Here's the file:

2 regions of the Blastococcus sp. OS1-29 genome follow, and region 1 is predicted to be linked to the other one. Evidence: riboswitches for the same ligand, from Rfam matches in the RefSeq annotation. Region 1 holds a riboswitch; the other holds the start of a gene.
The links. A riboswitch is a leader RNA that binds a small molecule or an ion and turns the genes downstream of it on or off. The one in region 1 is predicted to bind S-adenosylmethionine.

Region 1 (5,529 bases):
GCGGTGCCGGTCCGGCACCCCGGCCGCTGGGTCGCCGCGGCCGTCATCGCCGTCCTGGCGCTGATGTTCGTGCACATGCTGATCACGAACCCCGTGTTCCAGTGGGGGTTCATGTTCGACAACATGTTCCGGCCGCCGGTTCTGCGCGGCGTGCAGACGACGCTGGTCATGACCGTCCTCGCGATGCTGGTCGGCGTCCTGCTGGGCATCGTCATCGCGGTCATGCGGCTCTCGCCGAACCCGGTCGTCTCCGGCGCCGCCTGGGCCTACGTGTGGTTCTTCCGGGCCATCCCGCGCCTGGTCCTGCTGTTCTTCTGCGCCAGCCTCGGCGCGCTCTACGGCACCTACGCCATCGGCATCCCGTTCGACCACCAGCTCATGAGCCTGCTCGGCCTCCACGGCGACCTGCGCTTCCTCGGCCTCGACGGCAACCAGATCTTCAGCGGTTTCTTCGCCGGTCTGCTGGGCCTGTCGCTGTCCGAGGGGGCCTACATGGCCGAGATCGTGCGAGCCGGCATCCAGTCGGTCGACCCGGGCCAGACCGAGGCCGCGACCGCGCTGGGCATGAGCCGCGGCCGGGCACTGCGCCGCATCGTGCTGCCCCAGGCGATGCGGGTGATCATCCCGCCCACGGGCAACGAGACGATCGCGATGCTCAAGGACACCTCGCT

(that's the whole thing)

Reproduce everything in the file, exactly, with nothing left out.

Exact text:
2 regions of the Blastococcus sp. OS1-29 genome follow, and region 1 is predicted to be linked to the other one. Evidence: riboswitches for the same ligand, from Rfam matches in the RefSeq annotation. Region 1 holds a riboswitch; the other holds the start of a gene.
The links. A riboswitch is a leader RNA that binds a small molecule or an ion and turns the genes downstream of it on or off. The one in region 1 is predicted to bind S-adenosylmethionine.

Region 1 (5,529 bases):
GCGGTGCCGGTCCGGCACCCCGGCCGCTGGGTCGCCGCGGCCGTCATCGCCGTCCTGGCGCTGATGTTCGTGCACATGCTGATCACGAACCCCGTGTTCCAGTGGGGGTTCATGTTCGACAACATGTTCCGGCCGCCGGTTCTGCGCGGCGTGCAGACGACGCTGGTCATGACCGTCCTCGCGATGCTGGTCGGCGTCCTGCTGGGCATCGTCATCGCGGTCATGCGGCTCTCGCCGAACCCGGTCGTCTCCGGCGCCGCCTGGGCCTACGTGTGGTTCTTCCGGGCCATCCCGCGCCTGGTCCTGCTGTTCTTCTGCGCCAGCCTCGGCGCGCTCTACGGCACCTACGCCATCGGCATCCCGTTCGACCACCAGCTCATGAGCCTGCTCGGCCTCCACGGCGACCTGCGCTTCCTCGGCCTCGACGGCAACCAGATCTTCAGCGGTTTCTTCGCCGGTCTGCTGGGCCTGTCGCTGTCCGAGGGGGCCTACATGGCCGAGATCGTGCGAGCCGGCATCCAGTCGGTCGACCCGGGCCAGACCGAGGCCGCGACCGCGCTGGGCATGAGCCGCGGCCGGGCACTGCGCCGCATCGTGCTGCCCCAGGCGATGCGGGTGATCATCCCGCCCACGGGCAACGAGACGATCGCGATGCTCAAGGACACCTCGCT